39. 39.  Nonoperative  long leg cast  indications  nondisplaced femoral shaft fractures in patients with multiple medical comorbidities  Operative  antegrade intramedullary nail with reamed technique  indications  gold standard for treatment of diaphyseal femur fractures  outcomes  stabilization within 24 hours is associated with  decreased pulmonary complications (ARDS)  decreased thromboembolic events  improved rehabilitation  decreased length of stay and cost of hospitalization  exception is a patient with a closed head injury  critical to avoid hypotension and hypoxemia  consider provisional fixation (damage control)
  40. 40.  Retrograde intramedullary nail with reamed technique  indications  ipsilateral femoral neck fracture  floating knee (ipsilateral tibial shaft fracture)  use same incision for tibial nail  ipsilateral acetabular fracture  does not compromise surgical approach to acetabulum  multiple system trauma  bilateral femur fractures  avoids repositioning  morbid obesity
  41. 41.  ORIF with plate  indications  ipsilateral neck fracture requiring screw fixation  fracture at distal metaphyseal-diaphyseal junction  inability to access medullary canal
  42. 42.  Defined as fxs from articular surface to 5cm above metaphyseal flare  Mechanism  young patients  high energy with significant displacement  older patients  low energy in osteoporotic bone with less displacement
  43. 43.  anatomical axis of distal femur is 6-7 degrees of valgus  lateral cortex of femur slopes ~10 degrees, medial cortex slopes ~25 degrees
  44. 44.  Supracondylar  Intercondylar
  45. 45.  Radiographs  obtain standard AP and Lat  traction views  AP, Lat, and oblique traction views can help characterize injury  CT  obtain with frontal and sagittal reconstructions  useful for  establish intra-articular involvement  identify separate osteochondral fragments in the area of the intercondylar notch  identify coronal plane fx (Hoffa fx)  38% incidence of Hoffa fx's in Type C fractures  preoperative planning  Angiography  indicated when diminished distal pulses after gross alignment restored
  46. 46.  open reduction internal fixation  indications  displaced fracture  intra-articular fracture  nonunion  goals  need anatomic reduction of joint  stable fixation of articular component to shaft  preserve vascularity  technique (see below)  postoperative  early ROM of knee important  non-weight bearing or touch toe weight-bearing for 6-8 weeks  quadriceps and hamstring strength exercises
  47. 47.  Blade Plate Fixation  Dynamic Condylar Screw Placement  Locked Plate Fixation
  48. 48. • retrograde IM nail • indications • good for supracondylar fx without significant comminution • preferred implant in osteoporotic bone • distal femoral replacement • indications • unreconstructable fracture • fracture around prior total knee arthroplasty with loose component
  49. 49.  correlated with age due to the increasing thickness of the cortical shaft during skeletal growth and maturity  falls most common cause in toddlers  high energy trauma is responsible for second peak in adolescents  MVC or ped vs vehicle  fractures after minor trauma can be the result of a pathologic process  bone tumors, OI, osteopenia, etc.
  50. 50.  Descriptive classification  characteristics of the fracture  transverse  comminuted  spiral etc.  integrity of soft-tissue envelope  open  closed fracture  Stability  length stable fractures  are typically transverse or short oblique  length unstable fractures  are spiral or comminuted fractures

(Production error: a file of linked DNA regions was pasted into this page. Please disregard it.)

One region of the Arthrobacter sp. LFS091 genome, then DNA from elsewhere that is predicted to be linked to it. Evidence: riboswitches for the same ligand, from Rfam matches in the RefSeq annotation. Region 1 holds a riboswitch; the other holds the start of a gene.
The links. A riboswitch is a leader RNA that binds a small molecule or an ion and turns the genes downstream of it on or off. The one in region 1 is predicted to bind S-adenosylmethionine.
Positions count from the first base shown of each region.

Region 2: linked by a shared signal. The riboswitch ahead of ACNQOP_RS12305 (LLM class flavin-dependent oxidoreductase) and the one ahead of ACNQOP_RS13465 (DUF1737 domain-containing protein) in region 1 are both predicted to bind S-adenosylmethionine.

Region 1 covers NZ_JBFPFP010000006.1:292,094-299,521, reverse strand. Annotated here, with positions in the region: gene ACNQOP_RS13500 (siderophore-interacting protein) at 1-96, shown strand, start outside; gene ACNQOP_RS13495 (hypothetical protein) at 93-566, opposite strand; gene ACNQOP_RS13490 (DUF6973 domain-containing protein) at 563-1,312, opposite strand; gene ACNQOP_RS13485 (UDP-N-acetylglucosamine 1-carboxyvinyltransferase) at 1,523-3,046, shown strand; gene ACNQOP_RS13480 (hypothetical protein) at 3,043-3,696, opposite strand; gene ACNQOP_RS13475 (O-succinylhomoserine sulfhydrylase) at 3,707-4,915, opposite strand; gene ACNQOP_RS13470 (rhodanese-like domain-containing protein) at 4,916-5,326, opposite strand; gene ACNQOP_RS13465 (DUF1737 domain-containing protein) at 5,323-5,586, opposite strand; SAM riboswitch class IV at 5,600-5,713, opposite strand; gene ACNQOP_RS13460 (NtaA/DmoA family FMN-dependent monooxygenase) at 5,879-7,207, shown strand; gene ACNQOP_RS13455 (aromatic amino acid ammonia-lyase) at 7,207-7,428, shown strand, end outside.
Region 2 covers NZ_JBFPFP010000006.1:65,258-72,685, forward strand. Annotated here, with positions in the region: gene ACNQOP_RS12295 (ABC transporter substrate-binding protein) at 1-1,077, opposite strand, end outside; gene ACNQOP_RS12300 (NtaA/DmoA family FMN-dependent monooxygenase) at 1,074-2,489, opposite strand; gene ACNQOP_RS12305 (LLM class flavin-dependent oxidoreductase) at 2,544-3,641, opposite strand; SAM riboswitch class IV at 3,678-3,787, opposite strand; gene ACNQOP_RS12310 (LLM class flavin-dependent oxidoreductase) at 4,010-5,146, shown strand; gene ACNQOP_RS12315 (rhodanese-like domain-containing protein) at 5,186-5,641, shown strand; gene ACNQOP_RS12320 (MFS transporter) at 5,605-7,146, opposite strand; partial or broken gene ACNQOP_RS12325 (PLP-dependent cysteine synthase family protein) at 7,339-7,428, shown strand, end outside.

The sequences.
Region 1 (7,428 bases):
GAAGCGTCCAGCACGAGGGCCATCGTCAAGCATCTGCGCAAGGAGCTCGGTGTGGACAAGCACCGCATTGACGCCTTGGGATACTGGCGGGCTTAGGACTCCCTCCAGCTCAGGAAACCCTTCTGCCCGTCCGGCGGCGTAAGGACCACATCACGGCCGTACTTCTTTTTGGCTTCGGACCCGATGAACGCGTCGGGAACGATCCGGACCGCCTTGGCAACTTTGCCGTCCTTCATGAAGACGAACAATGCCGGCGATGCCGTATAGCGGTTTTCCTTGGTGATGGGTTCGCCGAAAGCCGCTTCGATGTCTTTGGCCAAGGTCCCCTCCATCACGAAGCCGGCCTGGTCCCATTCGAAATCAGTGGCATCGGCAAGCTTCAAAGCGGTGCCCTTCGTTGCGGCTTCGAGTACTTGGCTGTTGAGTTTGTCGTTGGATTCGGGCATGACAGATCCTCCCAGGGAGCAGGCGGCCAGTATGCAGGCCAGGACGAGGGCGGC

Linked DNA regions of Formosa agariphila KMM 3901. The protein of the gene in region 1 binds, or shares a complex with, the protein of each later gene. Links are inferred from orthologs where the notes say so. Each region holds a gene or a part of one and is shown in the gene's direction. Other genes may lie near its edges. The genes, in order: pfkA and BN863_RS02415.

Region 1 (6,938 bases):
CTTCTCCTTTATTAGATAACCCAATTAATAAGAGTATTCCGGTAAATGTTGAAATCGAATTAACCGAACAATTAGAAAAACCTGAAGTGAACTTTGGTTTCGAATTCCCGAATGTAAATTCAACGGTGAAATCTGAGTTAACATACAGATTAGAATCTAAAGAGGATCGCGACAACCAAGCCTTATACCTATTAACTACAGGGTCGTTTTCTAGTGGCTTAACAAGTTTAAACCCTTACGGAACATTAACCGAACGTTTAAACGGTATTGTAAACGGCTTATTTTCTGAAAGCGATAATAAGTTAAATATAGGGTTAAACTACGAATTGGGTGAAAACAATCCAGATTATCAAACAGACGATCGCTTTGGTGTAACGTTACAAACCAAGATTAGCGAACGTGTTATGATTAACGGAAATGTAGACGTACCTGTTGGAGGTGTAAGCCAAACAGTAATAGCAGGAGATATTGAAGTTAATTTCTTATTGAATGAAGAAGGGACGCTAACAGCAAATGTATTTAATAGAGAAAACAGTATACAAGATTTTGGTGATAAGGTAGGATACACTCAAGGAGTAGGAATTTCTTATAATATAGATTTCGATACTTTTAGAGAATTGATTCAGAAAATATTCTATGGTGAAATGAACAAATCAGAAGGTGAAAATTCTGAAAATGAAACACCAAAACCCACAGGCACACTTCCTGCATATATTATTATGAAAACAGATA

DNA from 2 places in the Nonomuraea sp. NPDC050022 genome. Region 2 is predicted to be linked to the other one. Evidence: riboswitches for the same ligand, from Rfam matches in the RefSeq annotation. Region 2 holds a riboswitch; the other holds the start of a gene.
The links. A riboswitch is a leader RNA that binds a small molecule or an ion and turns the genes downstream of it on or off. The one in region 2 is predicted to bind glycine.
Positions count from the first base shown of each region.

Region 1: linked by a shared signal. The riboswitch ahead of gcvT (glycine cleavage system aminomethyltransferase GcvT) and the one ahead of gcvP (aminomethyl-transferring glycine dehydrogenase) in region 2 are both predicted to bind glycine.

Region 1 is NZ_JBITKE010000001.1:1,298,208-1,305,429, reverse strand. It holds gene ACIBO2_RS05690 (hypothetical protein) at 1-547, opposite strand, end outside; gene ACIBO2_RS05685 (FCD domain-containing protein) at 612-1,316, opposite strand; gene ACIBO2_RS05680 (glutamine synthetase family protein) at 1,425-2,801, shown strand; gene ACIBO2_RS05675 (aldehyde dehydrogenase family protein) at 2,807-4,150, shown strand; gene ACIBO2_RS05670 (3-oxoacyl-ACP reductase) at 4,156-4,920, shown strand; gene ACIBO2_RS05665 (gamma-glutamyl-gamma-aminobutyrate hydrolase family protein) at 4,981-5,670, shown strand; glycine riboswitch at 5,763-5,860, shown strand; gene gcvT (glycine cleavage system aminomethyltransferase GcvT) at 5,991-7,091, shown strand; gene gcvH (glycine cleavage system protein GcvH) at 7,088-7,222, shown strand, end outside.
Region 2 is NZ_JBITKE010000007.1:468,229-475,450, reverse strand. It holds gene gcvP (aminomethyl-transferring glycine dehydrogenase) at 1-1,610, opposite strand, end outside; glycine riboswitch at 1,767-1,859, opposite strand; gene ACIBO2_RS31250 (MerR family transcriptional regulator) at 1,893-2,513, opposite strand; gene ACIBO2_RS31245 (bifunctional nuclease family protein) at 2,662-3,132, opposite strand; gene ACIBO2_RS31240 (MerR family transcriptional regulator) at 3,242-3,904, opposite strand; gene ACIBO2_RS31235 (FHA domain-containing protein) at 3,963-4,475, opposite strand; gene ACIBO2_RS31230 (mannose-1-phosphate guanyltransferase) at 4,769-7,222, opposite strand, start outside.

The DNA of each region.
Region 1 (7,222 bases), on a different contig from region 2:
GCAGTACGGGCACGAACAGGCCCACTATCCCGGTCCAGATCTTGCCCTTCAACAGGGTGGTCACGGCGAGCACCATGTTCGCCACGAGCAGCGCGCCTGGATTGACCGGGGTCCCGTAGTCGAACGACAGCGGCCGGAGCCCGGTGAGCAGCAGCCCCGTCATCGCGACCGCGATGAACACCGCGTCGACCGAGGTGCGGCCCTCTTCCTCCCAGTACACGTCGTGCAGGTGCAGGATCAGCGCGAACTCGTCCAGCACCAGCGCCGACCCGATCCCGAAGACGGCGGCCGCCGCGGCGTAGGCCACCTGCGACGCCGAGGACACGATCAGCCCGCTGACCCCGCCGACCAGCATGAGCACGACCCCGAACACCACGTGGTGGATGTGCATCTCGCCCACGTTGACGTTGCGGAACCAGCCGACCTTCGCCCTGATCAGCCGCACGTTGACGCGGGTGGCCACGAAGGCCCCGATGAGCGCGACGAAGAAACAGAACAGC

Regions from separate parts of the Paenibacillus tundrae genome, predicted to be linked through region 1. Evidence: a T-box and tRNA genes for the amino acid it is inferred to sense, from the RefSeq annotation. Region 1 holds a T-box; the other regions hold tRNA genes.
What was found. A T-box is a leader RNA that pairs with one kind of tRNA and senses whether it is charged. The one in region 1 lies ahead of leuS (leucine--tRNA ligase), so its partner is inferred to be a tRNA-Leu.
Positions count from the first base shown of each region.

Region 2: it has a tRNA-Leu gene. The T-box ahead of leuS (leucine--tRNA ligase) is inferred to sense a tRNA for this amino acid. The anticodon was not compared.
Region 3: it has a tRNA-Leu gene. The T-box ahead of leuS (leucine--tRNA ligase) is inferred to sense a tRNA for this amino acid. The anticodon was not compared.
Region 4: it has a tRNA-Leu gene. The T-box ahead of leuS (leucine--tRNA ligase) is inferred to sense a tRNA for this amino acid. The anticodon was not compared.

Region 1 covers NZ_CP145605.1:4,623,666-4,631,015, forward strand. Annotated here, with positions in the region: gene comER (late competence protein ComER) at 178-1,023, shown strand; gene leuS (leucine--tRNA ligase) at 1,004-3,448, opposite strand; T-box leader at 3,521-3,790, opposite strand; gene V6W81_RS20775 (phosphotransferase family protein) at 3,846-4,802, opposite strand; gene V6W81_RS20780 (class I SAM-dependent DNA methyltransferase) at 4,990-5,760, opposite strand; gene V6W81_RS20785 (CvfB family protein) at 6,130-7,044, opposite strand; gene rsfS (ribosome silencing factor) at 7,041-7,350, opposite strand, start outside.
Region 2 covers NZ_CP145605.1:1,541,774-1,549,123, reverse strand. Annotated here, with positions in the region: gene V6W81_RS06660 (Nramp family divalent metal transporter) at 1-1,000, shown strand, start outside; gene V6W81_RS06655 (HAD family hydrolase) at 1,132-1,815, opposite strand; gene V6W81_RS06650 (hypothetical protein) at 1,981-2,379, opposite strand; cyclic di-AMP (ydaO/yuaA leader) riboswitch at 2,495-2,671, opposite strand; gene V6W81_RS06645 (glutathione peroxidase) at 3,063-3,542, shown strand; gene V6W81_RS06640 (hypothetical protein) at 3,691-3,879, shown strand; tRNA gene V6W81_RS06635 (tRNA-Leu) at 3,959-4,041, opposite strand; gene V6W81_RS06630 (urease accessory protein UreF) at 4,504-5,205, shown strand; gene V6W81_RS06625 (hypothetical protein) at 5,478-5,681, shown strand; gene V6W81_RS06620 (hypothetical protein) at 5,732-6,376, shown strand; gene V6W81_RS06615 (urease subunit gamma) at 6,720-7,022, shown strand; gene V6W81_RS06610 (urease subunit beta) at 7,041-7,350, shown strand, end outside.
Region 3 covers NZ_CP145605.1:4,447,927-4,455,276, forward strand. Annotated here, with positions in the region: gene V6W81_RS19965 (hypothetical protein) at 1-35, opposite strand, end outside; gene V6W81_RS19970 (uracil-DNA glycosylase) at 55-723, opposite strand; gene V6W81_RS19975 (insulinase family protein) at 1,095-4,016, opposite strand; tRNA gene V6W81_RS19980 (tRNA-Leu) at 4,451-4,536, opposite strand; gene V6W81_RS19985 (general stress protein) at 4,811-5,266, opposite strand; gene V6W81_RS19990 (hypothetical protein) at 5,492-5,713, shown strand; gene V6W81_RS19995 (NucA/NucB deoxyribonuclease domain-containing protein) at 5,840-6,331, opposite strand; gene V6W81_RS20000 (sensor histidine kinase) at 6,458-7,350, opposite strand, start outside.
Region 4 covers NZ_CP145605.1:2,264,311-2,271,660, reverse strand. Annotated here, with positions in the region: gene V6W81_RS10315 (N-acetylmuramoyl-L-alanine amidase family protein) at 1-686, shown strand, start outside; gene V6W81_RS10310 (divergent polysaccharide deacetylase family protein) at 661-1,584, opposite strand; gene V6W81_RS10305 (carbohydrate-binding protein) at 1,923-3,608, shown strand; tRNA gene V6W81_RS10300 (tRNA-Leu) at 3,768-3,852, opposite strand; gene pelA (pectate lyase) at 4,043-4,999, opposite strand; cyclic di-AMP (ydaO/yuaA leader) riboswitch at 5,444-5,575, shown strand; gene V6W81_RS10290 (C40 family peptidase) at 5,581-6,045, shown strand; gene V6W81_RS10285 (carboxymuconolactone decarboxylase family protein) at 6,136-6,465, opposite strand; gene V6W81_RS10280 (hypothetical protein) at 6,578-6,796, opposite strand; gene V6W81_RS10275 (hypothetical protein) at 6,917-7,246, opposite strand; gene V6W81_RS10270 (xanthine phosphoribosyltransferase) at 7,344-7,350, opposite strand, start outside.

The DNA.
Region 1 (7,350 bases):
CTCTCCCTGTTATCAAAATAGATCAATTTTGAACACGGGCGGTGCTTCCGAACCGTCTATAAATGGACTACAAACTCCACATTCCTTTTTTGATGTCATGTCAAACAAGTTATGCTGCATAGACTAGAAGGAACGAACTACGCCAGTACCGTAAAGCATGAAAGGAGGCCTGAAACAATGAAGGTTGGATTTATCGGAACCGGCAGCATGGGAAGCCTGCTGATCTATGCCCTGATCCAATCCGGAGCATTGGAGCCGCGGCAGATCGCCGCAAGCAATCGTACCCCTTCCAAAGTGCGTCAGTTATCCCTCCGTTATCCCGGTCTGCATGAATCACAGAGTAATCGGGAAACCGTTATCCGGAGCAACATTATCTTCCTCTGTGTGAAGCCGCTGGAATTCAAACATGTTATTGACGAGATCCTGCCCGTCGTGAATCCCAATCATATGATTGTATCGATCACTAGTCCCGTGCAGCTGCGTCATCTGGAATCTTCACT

51. 51.  Based on age and size of patient and fracture pattern  Guidelines provided by AAOS
  52. 52.  Physeal considerations of the knee general assumptions  leg growth continues until  16 yrs in boys  14 yrs in girls  growth contribution  leg grows 23 mm/year, with most of that coming from the knee (15 mm/yr)  proximal femur - 3 mm / yr (1/8 in)  distal femur - 9 mm / yr (3/8 in)  proximal tibia - 6 mm / yr (1/4 in)  distal tibia - 5 mm / yr (3/16 in)
  53. 53.  Symptoms  unable to bear weight  Physical exam  pain and swelling  tenderness along the physis in the presence of a knee effusion  may see varus or valgus knee instability on exam
  54. 54.  MRI or ultrasound is now the diagnositic modality of choice when confirmation of a physeal fracture is needed  follow up radiographs after 2-3 weeks of casting can be used as treatment if physeal injury is likely but not identifiable on injury films  stress radiographs to look for opening of the physis were indicated in the past if there was suspicion of physeal injury
  55. 55.  Nonoperative  long leg casting  indications  stable nondisplaced fractures  close clinical followup is mandatory
  56. 56.  Operative  closed reduction and percutaneous pinning followed by casting  indications  displaced Salter-Harris I or II fractures  displaced fractures successfully reduced with closed methods should still be pinned (undulating physis makes unstable following reduction)  technique  avoid multiple attempts at reduction  avoid physis with hardware if possible  if physis must be crossed (SH I and SH II with small Thurston-Holland fragments), use smooth k-wires  SH II fracture, if possible, should be fixed with lag screws across the metaphyseal segment avoiding the physis  postoperatively follow closely to monitor for deformity
  57. 57.  indications  Salter-Harris III and IV in order to anatomically reduce articular surface  irreducible SHI and SHII fractures  reduction often blocked by periosteum infolding into fracture site  techniques  If anatomic reduction cannot be obtained via closed techniques, incision over the displaced physis to remove interposed periosteum is necessary.